Scratching Out a Living: Latinos, Race, and Work in the Deep Southby Angela Stuesse
Released January 26th 2016
Published by University of California Press
Series: California Series in Public Anthropology
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Chicken processing might be one of the most dangerous, degrading, and worst jobs in America today. Many immigrants start working in chicken processing facilities in the deep south of Mississippi and anthropologist Angela Stuesse examines how immigrants have changed the face of the deep south in her new book Scratching Out A Living.
“Her husband used to run whiskey as a bootlegger,” my acquaintance divulged in a low voice.
In this book she lives in the communities of rural Mississippi to look at how the workers live, in dilapidated homes that are barely fit to live in, and how they have impacted the communities they live in as well. From the opening of a Mexican grocery store, to foreign languages now being heard on the street. We get an inside look at how these workers try to persevere until they can find other work and move out, or organize and try to make things better at work.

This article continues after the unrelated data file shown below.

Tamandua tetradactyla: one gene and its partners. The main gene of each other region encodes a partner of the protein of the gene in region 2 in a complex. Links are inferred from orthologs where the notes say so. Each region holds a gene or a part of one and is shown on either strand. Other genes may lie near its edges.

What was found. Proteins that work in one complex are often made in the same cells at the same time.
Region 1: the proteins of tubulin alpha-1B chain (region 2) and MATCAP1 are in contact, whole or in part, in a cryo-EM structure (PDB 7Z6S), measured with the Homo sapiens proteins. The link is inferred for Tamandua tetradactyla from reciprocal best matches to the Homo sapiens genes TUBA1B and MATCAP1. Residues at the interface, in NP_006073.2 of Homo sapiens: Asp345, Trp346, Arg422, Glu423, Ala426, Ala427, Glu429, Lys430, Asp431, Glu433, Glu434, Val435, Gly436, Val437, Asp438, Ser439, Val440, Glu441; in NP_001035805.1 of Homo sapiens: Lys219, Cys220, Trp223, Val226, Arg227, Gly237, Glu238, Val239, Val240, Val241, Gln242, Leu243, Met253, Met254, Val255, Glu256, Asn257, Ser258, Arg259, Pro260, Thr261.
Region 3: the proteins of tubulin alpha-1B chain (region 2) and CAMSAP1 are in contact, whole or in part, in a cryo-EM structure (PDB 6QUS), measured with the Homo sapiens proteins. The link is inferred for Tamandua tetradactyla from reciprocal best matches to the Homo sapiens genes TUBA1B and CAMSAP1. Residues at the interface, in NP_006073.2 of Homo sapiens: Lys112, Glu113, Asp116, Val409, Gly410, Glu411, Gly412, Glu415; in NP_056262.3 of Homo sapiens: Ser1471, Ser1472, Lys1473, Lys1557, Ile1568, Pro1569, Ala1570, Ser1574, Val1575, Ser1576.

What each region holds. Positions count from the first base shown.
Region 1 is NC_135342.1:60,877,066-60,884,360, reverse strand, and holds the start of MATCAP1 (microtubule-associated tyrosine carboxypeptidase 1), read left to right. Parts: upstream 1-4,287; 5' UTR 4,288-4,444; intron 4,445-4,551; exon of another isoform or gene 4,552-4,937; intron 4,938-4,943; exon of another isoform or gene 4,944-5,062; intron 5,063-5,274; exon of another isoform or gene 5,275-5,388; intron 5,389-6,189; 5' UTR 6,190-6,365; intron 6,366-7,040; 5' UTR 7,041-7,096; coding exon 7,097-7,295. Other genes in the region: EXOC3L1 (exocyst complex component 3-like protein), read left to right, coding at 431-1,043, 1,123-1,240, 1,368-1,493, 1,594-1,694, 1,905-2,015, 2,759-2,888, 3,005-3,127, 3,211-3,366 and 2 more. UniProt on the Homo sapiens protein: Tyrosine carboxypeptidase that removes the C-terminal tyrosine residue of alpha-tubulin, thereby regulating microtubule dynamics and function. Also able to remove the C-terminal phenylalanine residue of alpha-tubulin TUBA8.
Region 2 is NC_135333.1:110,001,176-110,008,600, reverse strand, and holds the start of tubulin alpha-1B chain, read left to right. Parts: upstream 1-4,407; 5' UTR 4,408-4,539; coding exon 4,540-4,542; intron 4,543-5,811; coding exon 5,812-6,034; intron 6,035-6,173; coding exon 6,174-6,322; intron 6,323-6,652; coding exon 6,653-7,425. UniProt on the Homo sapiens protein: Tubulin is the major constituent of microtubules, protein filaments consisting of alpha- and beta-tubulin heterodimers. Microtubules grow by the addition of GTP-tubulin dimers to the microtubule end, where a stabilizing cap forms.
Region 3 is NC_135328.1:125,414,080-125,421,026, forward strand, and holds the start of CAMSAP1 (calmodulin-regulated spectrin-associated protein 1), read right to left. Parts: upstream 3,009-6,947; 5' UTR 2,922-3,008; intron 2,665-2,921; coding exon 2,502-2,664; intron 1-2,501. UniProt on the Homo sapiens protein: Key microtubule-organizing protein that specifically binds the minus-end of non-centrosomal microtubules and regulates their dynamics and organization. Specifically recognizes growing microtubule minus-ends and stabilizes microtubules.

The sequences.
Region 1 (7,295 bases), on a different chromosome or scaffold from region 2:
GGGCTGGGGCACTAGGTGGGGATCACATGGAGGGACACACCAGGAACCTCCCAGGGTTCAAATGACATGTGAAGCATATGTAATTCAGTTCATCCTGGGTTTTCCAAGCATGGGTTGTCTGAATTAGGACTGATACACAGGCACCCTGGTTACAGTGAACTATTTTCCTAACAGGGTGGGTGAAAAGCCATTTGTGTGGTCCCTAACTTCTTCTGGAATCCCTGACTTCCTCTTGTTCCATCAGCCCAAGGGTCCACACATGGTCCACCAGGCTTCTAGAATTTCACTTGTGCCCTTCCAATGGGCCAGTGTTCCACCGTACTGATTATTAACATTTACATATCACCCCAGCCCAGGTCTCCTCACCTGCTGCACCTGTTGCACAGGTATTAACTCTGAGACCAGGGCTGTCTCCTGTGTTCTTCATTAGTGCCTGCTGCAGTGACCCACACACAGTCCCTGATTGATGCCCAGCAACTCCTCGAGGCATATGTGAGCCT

Really this book is split into two parts, the first part Mrs. Stuesse examines the history of chicken processing and race in Mississippi. The second part she starts to talk about the Hispanic migrants and how they replaced African-Americans. She does get a little technical in her language and she does cover a lot of ground, though the historical part could have been shorter.